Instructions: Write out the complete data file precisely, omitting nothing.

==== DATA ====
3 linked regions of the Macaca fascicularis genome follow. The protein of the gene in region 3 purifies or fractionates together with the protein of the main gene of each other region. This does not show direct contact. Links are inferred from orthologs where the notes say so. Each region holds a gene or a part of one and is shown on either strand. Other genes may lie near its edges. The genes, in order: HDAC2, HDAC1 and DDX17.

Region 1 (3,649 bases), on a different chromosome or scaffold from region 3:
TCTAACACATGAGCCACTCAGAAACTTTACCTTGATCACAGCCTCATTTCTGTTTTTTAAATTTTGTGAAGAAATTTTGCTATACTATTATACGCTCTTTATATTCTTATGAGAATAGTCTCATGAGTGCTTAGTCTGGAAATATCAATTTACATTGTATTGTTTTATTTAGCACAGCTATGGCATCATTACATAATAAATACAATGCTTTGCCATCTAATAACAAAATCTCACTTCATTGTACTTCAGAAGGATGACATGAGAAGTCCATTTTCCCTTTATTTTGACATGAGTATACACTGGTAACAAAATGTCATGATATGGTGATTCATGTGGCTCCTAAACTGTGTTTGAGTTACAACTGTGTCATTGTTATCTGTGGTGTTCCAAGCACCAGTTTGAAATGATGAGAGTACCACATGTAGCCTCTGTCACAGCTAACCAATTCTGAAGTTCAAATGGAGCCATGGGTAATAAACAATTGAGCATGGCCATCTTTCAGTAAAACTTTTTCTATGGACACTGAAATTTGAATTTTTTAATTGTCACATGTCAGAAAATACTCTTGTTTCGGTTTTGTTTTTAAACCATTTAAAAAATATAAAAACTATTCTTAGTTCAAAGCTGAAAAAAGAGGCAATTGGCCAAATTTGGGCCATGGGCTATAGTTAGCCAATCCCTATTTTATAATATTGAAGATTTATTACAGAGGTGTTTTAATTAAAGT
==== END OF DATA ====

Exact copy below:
3 linked regions of the Macaca fascicularis genome follow. The protein of the gene in region 3 purifies or fractionates together with the protein of the main gene of each other region. This does not show direct contact. Links are inferred from orthologs where the notes say so. Each region holds a gene or a part of one and is shown on either strand. Other genes may lie near its edges. The genes, in order: HDAC2, HDAC1 and DDX17.

Region 1 (3,649 bases), on a different chromosome or scaffold from region 3:
TCTAACACATGAGCCACTCAGAAACTTTACCTTGATCACAGCCTCATTTCTGTTTTTTAAATTTTGTGAAGAAATTTTGCTATACTATTATACGCTCTTTATATTCTTATGAGAATAGTCTCATGAGTGCTTAGTCTGGAAATATCAATTTACATTGTATTGTTTTATTTAGCACAGCTATGGCATCATTACATAATAAATACAATGCTTTGCCATCTAATAACAAAATCTCACTTCATTGTACTTCAGAAGGATGACATGAGAAGTCCATTTTCCCTTTATTTTGACATGAGTATACACTGGTAACAAAATGTCATGATATGGTGATTCATGTGGCTCCTAAACTGTGTTTGAGTTACAACTGTGTCATTGTTATCTGTGGTGTTCCAAGCACCAGTTTGAAATGATGAGAGTACCACATGTAGCCTCTGTCACAGCTAACCAATTCTGAAGTTCAAATGGAGCCATGGGTAATAAACAATTGAGCATGGCCATCTTTCAGTAAAACTTTTTCTATGGACACTGAAATTTGAATTTTTTAATTGTCACATGTCAGAAAATACTCTTGTTTCGGTTTTGTTTTTAAACCATTTAAAAAATATAAAAACTATTCTTAGTTCAAAGCTGAAAAAAGAGGCAATTGGCCAAATTTGGGCCATGGGCTATAGTTAGCCAATCCCTATTTTATAATATTGAAGATTTATTACAGAGGTGTTTTAATTAAAGT